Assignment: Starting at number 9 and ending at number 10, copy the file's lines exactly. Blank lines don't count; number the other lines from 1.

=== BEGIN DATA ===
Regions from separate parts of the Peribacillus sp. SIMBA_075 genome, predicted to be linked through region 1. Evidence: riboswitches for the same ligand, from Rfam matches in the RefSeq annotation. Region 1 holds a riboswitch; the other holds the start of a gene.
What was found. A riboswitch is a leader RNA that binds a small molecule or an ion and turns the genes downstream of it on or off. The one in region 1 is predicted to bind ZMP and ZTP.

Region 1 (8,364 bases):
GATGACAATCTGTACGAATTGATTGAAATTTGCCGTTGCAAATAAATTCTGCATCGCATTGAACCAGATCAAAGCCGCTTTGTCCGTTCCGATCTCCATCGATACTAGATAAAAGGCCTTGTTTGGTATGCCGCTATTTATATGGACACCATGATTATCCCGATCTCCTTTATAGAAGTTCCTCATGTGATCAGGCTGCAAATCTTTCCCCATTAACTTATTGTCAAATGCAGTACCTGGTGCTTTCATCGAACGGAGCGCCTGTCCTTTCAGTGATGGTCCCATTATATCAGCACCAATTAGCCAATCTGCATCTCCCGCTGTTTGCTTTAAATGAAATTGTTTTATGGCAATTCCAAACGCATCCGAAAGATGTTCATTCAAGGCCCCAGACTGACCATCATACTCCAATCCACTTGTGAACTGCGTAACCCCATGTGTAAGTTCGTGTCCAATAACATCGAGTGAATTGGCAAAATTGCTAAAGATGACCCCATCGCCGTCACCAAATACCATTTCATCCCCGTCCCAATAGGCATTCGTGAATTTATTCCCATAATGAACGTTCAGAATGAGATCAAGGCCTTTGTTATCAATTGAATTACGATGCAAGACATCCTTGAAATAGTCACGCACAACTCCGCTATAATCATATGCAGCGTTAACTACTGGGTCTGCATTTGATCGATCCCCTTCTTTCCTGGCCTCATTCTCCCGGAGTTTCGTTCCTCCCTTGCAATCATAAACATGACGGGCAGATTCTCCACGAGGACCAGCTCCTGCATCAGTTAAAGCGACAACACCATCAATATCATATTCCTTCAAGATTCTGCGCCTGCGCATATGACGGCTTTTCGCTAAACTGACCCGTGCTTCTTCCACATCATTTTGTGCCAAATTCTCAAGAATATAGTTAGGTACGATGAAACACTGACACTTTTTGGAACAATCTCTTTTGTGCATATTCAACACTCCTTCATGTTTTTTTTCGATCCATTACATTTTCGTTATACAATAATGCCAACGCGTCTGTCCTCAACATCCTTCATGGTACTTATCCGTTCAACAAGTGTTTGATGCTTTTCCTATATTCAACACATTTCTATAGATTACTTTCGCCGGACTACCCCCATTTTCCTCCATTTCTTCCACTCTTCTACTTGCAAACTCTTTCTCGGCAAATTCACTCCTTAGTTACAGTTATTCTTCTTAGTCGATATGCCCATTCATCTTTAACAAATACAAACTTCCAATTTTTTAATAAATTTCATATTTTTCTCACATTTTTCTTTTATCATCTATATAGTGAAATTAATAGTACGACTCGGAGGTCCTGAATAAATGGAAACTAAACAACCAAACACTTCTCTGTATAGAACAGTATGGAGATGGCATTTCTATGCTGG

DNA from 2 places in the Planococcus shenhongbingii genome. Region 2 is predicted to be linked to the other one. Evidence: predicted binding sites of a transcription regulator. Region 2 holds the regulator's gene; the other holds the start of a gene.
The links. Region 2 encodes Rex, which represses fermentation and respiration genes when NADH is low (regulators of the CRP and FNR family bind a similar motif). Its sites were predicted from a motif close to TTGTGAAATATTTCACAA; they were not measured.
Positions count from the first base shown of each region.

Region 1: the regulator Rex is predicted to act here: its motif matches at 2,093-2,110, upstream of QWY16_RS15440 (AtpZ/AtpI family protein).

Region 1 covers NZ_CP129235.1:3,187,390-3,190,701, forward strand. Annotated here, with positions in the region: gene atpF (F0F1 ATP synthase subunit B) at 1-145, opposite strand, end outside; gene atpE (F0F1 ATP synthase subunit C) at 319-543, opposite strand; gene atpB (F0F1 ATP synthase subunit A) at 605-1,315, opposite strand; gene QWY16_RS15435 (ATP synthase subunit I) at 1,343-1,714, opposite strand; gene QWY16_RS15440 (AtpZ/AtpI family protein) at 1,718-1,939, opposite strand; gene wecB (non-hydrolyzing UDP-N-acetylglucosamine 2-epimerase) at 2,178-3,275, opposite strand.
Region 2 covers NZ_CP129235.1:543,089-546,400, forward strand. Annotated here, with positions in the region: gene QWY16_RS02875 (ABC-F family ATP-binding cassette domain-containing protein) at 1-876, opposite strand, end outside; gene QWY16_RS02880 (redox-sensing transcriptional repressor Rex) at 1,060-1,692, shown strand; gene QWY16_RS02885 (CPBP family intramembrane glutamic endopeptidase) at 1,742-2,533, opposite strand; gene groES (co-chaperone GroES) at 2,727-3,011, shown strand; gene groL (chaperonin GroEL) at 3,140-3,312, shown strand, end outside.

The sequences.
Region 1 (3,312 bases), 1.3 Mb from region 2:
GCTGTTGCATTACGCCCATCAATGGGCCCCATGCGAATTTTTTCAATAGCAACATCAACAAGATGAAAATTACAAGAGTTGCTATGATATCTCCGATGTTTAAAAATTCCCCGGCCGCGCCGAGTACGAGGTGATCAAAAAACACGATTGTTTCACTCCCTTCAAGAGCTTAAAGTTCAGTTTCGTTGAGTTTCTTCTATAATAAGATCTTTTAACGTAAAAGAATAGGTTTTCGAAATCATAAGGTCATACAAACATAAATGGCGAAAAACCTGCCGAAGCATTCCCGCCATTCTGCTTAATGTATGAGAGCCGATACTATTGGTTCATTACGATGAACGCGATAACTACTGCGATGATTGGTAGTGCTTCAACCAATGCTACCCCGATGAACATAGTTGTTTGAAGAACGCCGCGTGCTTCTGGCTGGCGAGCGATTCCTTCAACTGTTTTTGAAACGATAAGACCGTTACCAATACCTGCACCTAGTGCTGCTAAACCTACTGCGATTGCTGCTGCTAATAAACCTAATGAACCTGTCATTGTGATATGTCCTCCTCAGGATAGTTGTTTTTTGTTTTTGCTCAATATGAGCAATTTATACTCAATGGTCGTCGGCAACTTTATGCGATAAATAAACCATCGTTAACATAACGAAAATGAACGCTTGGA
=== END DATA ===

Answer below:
Region 1 covers NZ_CP129235.1:3,187,390-3,190,701, forward strand. Annotated here, with positions in the region: gene atpF (F0F1 ATP synthase subunit B) at 1-145, opposite strand, end outside; gene atpE (F0F1 ATP synthase subunit C) at 319-543, opposite strand; gene atpB (F0F1 ATP synthase subunit A) at 605-1,315, opposite strand; gene QWY16_RS15435 (ATP synthase subunit I) at 1,343-1,714, opposite strand; gene QWY16_RS15440 (AtpZ/AtpI family protein) at 1,718-1,939, opposite strand; gene wecB (non-hydrolyzing UDP-N-acetylglucosamine 2-epimerase) at 2,178-3,275, opposite strand.
Region 2 covers NZ_CP129235.1:543,089-546,400, forward strand. Annotated here, with positions in the region: gene QWY16_RS02875 (ABC-F family ATP-binding cassette domain-containing protein) at 1-876, opposite strand, end outside; gene QWY16_RS02880 (redox-sensing transcriptional repressor Rex) at 1,060-1,692, shown strand; gene QWY16_RS02885 (CPBP family intramembrane glutamic endopeptidase) at 1,742-2,533, opposite strand; gene groES (co-chaperone GroES) at 2,727-3,011, shown strand; gene groL (chaperonin GroEL) at 3,140-3,312, shown strand, end outside.